They hauled the table several feet, then Boone directed them to flip it over. Arcade almost asked why before he noticed the grenade.

"You work the door. I'll blow the gas."

Arcade flipped the switch. The panels began to part, showing a stampede of green down the hall. Boone's grenade arced through in seemingly slow motion as the doors reversed shut behind it. They dashed, dove into cover, made it. A blinding eruption blew through the corridor, miraculously contained by the thick glass portholes into the lab.

They waited for the heat to dissipate before approaching the far wall. Through the mottled residue on the windows, they saw only charred destruction.

Arcade tried the door with an unspoken prayer that it still worked.

It did.

They tied cloth over their faces, grabbed their bags, carefully waded through the thick ash blanketing the floor. And then rode their adrenalin rush all the way up to the surface.


A brilliant sunset washed over the trail away from the vault. They camped high on a nearby ridge, leaving their stash hidden behind a rock pile below. Boone lit a fire, and they wordlessly shared their canned food. Pork and beans, gelatinous bricks of processed meat - TV dinners taken piecemeal in the field.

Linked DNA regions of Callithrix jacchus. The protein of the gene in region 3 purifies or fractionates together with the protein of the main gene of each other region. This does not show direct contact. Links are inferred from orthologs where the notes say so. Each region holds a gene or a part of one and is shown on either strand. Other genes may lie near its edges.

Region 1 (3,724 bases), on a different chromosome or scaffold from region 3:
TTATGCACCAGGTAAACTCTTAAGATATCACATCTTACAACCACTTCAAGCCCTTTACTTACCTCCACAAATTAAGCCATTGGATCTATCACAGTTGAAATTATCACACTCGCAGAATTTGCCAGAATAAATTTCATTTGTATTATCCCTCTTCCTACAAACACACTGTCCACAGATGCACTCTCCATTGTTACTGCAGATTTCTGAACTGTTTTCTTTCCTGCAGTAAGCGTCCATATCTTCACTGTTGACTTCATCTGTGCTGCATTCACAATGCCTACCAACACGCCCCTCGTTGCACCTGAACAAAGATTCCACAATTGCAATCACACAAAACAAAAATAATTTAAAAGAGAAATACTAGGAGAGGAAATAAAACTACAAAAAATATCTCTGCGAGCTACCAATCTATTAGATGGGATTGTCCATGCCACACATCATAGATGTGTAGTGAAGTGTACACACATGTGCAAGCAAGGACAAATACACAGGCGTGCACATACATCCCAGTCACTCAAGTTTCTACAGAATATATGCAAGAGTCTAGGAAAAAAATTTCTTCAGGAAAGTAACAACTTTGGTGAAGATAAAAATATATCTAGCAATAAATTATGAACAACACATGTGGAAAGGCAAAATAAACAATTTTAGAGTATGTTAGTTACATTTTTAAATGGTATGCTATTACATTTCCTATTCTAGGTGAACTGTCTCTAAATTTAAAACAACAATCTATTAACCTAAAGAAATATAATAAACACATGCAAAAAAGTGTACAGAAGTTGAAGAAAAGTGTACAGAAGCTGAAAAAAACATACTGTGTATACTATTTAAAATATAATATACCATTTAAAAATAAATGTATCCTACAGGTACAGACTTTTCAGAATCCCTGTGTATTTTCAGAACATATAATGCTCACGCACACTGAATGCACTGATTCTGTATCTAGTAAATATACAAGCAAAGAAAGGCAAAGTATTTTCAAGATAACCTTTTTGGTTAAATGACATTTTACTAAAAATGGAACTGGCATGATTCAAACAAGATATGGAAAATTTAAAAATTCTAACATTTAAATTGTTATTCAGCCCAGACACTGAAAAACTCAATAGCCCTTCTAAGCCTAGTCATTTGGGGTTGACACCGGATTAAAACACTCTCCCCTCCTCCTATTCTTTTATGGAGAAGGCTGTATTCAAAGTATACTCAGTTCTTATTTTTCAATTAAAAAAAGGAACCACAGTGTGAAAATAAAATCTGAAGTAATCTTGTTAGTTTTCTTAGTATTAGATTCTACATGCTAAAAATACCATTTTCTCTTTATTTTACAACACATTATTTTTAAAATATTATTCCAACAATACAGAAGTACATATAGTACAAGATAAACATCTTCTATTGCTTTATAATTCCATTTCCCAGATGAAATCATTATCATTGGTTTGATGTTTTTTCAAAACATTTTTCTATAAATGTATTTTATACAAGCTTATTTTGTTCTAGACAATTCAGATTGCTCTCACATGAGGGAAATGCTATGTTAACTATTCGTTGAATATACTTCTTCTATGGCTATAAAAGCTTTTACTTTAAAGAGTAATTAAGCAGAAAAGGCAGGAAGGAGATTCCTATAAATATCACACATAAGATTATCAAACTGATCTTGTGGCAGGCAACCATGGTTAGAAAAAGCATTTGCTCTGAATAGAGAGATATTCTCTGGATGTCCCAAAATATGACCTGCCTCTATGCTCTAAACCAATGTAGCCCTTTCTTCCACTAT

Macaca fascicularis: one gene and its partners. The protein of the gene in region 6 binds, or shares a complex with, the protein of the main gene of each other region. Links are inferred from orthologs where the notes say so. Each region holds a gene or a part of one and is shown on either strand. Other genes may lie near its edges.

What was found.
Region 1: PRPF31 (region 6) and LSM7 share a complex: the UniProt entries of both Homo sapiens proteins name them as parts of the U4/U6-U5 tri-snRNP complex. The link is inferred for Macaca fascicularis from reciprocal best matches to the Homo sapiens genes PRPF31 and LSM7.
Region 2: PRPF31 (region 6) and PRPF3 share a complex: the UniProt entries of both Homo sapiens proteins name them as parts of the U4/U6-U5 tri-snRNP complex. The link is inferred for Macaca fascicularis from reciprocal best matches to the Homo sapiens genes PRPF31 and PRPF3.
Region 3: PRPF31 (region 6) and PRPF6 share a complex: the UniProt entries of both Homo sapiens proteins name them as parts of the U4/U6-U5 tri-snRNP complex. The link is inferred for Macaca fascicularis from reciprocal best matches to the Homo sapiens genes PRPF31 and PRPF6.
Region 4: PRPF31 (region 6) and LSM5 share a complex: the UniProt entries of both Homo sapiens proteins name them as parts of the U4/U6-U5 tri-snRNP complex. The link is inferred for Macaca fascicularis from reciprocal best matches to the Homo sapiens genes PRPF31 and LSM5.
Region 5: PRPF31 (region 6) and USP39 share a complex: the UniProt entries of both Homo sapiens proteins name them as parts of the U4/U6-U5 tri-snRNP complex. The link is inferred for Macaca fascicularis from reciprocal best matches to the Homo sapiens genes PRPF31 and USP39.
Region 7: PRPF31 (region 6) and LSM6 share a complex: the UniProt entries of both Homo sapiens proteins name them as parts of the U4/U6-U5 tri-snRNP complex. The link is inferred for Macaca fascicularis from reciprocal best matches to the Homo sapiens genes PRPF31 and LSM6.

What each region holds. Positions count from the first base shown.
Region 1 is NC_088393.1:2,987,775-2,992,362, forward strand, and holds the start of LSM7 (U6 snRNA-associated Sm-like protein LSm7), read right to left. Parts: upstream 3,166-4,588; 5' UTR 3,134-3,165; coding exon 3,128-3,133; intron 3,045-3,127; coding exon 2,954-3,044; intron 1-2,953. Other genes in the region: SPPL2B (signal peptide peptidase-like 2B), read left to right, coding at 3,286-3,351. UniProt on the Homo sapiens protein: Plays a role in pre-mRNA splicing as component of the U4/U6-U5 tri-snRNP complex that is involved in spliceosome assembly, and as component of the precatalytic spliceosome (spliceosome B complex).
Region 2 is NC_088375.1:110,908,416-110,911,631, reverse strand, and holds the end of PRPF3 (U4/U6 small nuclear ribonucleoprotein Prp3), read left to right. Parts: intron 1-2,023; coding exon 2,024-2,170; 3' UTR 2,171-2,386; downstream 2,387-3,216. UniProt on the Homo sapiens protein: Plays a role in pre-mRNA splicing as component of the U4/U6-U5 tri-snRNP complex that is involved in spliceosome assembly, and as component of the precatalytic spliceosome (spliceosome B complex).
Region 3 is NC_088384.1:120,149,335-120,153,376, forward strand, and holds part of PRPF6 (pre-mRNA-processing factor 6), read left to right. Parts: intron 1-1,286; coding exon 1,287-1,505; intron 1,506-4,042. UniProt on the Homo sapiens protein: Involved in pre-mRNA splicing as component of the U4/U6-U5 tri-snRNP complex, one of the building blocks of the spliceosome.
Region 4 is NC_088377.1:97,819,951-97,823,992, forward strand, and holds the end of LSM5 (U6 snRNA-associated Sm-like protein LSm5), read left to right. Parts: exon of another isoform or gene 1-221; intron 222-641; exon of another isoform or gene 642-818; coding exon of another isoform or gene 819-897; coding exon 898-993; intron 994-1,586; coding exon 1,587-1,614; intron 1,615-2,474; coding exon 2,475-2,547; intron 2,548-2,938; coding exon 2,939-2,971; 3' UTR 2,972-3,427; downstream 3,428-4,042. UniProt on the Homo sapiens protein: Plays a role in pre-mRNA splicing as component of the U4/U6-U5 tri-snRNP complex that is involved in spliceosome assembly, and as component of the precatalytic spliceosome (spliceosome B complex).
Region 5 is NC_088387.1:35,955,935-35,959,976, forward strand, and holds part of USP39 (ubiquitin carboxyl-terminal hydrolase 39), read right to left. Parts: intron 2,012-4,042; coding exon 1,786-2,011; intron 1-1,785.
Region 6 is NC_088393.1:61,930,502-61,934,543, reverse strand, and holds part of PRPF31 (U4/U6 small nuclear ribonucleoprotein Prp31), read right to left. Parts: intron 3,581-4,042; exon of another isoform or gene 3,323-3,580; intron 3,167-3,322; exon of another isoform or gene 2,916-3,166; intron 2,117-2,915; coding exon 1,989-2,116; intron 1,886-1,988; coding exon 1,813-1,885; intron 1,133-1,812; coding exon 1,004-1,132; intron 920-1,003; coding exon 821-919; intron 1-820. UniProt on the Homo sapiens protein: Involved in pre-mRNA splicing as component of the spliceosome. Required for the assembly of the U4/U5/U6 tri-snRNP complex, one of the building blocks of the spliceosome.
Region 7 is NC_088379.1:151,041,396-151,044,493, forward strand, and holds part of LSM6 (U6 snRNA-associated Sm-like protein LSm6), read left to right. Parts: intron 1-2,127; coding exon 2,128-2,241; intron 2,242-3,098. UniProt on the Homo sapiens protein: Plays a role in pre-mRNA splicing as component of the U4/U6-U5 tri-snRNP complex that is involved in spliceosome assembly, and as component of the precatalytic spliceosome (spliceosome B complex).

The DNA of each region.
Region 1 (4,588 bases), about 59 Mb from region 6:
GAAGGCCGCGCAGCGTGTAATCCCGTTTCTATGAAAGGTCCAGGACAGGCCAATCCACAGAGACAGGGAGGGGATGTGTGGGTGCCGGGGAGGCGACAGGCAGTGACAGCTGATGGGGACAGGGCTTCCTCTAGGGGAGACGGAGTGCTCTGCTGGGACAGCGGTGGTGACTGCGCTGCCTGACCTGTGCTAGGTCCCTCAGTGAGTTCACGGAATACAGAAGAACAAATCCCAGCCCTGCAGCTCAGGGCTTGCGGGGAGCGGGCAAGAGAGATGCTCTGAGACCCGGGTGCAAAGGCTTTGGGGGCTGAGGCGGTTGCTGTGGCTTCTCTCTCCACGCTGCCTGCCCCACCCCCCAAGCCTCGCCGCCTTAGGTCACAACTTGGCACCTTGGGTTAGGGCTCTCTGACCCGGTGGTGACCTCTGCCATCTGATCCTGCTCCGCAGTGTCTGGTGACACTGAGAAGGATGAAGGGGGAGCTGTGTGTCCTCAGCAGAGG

Boone handed Arcade a bottle of water, opening one for himself. "What were those? They almost looked human."

"I won't have a clue until April gets her hands on this data. Its encryption is well beyond me. I'm a doctor, not a wizard." Arcade took a drink. "Even then, I doubt this particular consequence was recorded. We'd probably learn more from private journals."

"You didn't happen to find any?"

"No, and I was too short-sighted to look." Arcade indicated his glasses. "Ironic, given my prescription."

"I'm not going back in there."

"Wise man. I approve."

They clinked on that.

They gathered their trash, set out bedrolls. The first stars began to shine in the deep blue east.

Boone spoke up. "Nice shooting, by the way."

"Nice whiffing, you mean. Don't think you have to give me a gold star for effort."

"I meant what I said. You made good backup."

"I can do better."

"I'd like to see that."

Arcade surveyed the flatland east of their perch. Twilight gilded the edges of distant vegetation. "Poor unsuspecting cacti, all lined up for target practice."

"Can you hit that far with a short barrel and no scope?"

"I can try." Arcade quirked a brow. "What do I get if I win?"

"Maybe I'll let you fire one off."

Arcade swallowed a smirk. Boone's eyes sharpened in the dusk as the full meaning occurred to him.

"Don't get any other ideas."

"Break my heart, why don't you. I thought I might get a whack with that machete."

A snort. "I'm going to sleep."

Arcade slipped into his own bedroll, biting back a comment about joining him.